When the first images of the Jeep Renegade surfaced online shortly before its 2015 debut, the press and the Web went a little wild. The world's most recognizable brand was on the verge of delivering a new, highly appealing vehicle in a new segment. Hopes were high indeed. In fact, many tagged the Renegade as a success story even before the product officially debuted.
But that's not quite what happened.
We look at the model and how it skidded off the road on its way to glory.
Back in 2015 the Renegade showed up as expected with its cute, eye-catching looks. What's more, the Renegade was entering a growing compact SUV segment. Theoretically, it was virtually impossible for it not to succeed.
However, that would be without counting on the canny ability of the FCA (Fiat Chrysler Automobiles) Group to shoot itself in the foot. From the time I took part in the presentation of the model, I and others knew that nothing would be easy for this new product.
Without going into detail, the offer was from the outset incomplete and poorly targeted. The only affordable models didn't offer all-wheel drive, for one. Then, depending on the type of engine chosen, you were stuck with the wrong gearbox. The most appealing engine received the worst transmission, while the least relevant one inherited the best.
Worse, to take advantage of the all-wheel drive system, the price tag was far too high.
In short, it was a lesson in how to flub your big entrance.
Five years later
The picture is no rosier today - in fact, it's catastrophic. Last year, sales of the Renegade in Canada dropped 60.4% to 1,193 units.
Let's face it, the future isn’t looking that bright for the model. Nevertheless, this year Jeep tried to stir things up by eliminating the 1.4L 4-cylinder turbo engine and replacing it with a 1.3L 4-cylinder turbo. The manual transmission that was associated with this powertrain has been removed from the catalogue, replaced by a 9-speed transmission that’s also bolted to the other engine offered, a 2.4L 4-cylinder.
As for pricing, while the initial offer is interesting at $21,995, remember that this is a front-wheel-drive configuration. For four-wheel drive, the offer starts at over $28,000. That's enough to put an end to many a potential buyer’s sniffing around.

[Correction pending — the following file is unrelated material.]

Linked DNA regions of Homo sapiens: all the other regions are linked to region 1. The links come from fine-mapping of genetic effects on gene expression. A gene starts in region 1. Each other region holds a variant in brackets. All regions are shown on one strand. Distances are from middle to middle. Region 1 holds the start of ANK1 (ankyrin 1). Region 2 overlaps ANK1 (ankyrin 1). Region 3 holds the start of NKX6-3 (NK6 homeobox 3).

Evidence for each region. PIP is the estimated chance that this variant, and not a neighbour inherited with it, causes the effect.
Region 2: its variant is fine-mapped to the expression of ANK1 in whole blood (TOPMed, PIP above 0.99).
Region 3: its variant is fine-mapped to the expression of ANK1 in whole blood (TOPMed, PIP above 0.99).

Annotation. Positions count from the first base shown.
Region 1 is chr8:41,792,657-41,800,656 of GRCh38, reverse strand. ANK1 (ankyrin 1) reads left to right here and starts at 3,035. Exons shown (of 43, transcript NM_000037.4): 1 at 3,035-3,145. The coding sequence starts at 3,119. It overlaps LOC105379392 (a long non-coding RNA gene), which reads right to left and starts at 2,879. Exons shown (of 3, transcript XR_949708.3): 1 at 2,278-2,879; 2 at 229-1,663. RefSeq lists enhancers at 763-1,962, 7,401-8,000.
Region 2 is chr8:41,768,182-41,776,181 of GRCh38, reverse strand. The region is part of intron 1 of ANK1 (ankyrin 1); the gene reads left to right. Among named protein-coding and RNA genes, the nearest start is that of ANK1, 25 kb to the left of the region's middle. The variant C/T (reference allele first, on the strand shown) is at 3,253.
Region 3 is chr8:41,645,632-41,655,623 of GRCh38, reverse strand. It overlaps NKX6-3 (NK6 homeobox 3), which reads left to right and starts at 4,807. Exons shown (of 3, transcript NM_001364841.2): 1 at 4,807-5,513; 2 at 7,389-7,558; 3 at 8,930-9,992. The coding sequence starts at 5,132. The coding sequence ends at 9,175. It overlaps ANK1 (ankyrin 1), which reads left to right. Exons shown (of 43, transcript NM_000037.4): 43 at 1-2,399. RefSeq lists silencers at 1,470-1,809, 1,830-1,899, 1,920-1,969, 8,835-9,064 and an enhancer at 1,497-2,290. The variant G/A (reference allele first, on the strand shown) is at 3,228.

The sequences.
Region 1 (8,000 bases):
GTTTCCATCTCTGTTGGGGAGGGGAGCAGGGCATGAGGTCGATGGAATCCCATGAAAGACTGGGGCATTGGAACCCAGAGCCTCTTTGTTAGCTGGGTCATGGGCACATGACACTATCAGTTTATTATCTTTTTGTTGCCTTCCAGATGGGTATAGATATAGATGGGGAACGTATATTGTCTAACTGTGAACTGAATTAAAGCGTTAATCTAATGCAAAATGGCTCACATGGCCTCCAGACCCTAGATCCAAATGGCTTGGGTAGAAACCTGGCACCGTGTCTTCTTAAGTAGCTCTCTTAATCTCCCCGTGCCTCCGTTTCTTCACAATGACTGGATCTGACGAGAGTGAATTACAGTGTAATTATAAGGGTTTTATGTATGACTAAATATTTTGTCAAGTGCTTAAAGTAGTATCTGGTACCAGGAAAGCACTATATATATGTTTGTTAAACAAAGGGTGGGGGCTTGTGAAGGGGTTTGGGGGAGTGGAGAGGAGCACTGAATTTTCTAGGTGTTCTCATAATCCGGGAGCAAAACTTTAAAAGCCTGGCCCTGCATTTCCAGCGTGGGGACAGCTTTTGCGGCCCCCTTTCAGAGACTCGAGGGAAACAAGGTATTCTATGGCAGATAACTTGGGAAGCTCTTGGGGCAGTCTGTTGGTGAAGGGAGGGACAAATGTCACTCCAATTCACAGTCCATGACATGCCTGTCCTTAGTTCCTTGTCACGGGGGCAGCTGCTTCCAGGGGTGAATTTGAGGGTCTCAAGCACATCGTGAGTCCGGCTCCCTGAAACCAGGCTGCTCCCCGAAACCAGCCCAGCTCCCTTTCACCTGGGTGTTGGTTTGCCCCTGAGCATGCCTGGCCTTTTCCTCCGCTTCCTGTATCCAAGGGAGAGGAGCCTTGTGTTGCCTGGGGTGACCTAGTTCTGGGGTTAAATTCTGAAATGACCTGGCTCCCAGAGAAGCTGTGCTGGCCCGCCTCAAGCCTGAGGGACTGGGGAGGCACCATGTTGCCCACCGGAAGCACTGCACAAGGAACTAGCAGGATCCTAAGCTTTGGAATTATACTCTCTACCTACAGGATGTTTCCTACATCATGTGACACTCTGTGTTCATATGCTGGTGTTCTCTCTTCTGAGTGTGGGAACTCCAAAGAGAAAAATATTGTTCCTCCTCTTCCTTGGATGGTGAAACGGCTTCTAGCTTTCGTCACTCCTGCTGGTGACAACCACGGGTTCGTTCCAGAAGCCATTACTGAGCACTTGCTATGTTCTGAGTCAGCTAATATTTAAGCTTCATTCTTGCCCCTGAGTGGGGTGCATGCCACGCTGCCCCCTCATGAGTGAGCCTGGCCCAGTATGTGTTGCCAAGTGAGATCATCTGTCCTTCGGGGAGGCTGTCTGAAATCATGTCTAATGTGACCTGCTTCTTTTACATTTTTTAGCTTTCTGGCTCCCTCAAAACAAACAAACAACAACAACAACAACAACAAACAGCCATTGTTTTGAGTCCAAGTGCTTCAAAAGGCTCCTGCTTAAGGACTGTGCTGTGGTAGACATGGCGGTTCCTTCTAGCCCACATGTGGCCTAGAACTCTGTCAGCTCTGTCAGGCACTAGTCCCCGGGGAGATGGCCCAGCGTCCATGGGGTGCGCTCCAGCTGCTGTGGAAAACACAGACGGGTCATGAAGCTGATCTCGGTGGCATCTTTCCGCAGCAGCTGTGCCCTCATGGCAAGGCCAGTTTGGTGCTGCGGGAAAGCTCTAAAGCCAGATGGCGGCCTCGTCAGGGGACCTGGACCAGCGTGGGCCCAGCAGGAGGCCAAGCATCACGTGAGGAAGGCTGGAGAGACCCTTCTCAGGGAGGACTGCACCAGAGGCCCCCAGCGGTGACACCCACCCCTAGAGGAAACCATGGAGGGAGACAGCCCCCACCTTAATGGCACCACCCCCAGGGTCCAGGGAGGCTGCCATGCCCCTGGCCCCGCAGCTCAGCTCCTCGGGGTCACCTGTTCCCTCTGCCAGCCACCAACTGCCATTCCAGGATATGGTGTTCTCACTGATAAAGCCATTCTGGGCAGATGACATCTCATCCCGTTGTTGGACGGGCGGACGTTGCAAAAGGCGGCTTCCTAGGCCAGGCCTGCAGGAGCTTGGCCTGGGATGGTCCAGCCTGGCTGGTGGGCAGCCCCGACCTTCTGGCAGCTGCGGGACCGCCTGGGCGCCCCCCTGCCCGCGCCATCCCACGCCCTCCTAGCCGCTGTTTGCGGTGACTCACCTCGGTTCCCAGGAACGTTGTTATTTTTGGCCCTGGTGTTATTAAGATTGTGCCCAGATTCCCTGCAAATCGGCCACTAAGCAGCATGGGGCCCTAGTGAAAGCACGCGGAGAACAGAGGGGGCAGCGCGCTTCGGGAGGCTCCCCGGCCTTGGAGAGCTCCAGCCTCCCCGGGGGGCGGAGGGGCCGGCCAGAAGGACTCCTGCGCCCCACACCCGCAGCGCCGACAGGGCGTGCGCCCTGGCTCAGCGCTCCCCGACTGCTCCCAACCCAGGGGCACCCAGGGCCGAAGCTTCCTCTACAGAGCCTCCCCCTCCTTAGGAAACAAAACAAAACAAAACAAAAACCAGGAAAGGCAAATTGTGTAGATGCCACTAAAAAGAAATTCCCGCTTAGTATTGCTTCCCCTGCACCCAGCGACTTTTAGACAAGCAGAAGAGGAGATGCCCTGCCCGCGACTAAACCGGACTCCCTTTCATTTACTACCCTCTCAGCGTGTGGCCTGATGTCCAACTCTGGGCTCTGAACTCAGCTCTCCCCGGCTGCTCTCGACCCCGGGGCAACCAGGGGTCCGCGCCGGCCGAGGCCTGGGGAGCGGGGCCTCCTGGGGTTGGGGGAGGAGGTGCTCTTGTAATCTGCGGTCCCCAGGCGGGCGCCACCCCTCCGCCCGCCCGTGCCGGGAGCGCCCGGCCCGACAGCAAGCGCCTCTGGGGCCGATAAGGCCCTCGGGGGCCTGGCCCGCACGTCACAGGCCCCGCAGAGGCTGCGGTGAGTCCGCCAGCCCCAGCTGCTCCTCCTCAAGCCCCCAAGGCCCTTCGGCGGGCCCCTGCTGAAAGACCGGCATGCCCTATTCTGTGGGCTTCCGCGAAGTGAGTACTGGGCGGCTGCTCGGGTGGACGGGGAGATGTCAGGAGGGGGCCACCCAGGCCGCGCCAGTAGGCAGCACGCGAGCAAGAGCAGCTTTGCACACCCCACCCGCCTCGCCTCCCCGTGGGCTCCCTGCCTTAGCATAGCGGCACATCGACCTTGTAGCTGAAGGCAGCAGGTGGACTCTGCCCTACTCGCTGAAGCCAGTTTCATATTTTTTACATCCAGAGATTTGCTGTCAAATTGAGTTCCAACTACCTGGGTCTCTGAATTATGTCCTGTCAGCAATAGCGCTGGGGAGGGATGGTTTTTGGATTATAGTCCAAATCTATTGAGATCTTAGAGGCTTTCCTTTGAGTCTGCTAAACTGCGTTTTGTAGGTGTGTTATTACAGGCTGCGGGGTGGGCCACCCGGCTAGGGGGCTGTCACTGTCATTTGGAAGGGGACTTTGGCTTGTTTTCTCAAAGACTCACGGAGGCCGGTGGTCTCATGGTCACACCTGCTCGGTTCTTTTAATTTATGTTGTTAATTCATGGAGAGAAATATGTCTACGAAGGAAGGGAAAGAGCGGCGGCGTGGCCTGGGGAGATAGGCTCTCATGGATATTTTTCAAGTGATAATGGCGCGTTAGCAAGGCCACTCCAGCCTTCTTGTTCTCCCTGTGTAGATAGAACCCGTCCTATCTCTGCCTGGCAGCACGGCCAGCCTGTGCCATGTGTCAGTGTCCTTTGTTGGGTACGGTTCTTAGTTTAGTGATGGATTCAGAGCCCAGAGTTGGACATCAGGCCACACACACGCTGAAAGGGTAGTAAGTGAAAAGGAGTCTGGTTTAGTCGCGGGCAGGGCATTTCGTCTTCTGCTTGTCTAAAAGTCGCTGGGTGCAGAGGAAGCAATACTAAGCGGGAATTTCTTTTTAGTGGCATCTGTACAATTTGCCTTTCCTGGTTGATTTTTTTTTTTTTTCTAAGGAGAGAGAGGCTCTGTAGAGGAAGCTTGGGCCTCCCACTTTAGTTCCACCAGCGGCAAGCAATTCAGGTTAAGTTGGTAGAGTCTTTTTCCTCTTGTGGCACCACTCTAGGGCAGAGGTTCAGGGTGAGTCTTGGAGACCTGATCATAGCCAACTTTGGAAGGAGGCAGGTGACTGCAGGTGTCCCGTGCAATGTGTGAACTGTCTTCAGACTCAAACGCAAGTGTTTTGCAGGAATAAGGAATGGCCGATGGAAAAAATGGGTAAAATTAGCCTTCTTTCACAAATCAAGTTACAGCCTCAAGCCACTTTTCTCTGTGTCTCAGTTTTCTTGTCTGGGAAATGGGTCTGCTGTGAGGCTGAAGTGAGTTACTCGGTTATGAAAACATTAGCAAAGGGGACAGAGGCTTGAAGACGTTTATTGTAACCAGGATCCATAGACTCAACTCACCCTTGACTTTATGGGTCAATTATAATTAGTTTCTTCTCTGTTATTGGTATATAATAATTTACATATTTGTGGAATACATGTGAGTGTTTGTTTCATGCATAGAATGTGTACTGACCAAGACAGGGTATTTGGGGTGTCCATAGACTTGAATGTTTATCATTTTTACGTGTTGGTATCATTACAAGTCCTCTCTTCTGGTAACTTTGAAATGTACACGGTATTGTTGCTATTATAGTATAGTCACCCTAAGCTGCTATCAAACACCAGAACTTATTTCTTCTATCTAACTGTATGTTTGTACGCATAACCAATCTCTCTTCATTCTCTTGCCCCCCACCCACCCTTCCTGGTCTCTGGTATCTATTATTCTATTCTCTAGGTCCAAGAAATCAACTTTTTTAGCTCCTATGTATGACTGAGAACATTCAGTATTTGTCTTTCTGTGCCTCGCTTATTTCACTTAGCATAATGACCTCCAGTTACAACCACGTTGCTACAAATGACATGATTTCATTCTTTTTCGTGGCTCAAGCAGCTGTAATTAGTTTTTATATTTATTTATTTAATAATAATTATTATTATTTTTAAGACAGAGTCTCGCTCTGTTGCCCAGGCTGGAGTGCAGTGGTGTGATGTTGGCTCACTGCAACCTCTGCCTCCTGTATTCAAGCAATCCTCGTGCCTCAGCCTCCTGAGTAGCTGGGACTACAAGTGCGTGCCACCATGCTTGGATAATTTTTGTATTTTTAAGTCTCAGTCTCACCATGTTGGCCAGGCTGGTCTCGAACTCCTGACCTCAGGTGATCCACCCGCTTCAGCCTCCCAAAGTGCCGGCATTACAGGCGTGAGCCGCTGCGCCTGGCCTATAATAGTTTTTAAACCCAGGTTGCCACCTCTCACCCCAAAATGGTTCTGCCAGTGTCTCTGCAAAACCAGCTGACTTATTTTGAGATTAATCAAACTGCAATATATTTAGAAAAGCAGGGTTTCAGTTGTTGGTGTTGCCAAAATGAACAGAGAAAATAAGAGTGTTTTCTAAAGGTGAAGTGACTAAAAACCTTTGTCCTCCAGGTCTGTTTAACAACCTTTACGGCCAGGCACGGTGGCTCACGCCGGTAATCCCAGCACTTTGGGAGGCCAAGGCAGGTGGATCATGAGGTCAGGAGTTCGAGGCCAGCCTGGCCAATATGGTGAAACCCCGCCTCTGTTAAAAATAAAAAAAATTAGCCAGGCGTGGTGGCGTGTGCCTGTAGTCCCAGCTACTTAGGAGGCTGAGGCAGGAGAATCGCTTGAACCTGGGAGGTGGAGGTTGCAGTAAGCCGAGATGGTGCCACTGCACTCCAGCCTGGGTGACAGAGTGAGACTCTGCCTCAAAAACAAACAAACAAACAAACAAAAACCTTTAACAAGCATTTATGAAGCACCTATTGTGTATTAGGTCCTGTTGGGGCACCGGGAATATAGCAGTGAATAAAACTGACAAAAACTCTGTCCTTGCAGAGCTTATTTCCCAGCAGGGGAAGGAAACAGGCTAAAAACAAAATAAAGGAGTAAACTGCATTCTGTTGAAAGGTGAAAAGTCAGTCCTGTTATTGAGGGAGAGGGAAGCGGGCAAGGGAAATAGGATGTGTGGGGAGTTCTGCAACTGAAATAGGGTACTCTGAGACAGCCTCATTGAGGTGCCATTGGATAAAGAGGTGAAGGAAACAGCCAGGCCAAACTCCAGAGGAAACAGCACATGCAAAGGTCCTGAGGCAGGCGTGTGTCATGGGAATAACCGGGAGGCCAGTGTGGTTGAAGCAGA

As for the Traihawk version that we had at our disposal for this test drive, the starting price tag is $33,495. With taxes and fees, it easily exceeds $40,000.
Is that too much for what we get in return?
A flurry of disappointments
The bad experience with the Renegade starts when you climb in. While the visual presentation is pleasing at first, you spend a few seconds or even a minute or two trying to find a good driving position, all to no avail. It's as if the seat, which itself is not the most comfortable, had been borrowed from another product and grafted to the Renegade's cabin.
In the back, the seating is even less forgiving and things are very tight. As for materials and build quality, we’ve seen better.
Behind the wheel, the new 1.3L engine is more powerful than the one it’s replacing with 177 hp and 200 lb-ft of torque, but it's still not exactly muscular. If you don't have a heavy foot, you'll be fine. The snag is that this new unit is served by a 9-speed automatic transmission that's outclassed by a number of others in the industry. It often seems to struggle to find the right gear. In fact, you make better choices than it does by shifting manually.
As for handling, not much to write home about there either. It's not that the Renegade is particularly bad, but it suffers mightily when you compare it to what the competition offers.
All in all, especially given the suggested price attached, it’s hard not to feel disappointed.
We'd like to balance things out a bit with a long list of positives, but we'd be forced to lie. Nevertheless, a few features of the model we tried remain interesting.
For example there’s the Uconnect system, which serves as a multimedia interface. It is simply one of the easiest to use in the industry.
Also, the Trailhawk variant we had offers some interesting elements designed to please off-road driving enthusiasts. The model thus gets a 20-mm higher ground clearance, tow hooks, skid plates under the vehicle and higher approach and exit angles to make getting out of precarious situations easier.
Of all the Renegades, this may be the trim that offers the best value because of these details, but let's not get too excited: the package remains disappointing.
Is there a future for the Renegade? In its present form, no. In fact, a simple overhaul won't be enough.
In terms of styling, Jeep does have a pretty good recipe here, and the vehicle looks as good today as it did five years ago. It's everything else that needs a makeover.
New powertrains and transmissions, a completely redesigned interior, a more interesting driving experience - that's the wish-list I came up with. Obviously, turning the Renegade’s fortunes around won’t be easy.
What if its future was tied to an all-electric powertrain? That would solve part of the problem, but Jeep would still have to rethink the entire cabin - and the pricing structure!
Clearly, there’s lots – LOTS – that needs to be done with this model. If there's one argument in its favour, though, it's the brand it belongs to. Let’s say it's easier for a Jeep product to get a second chance.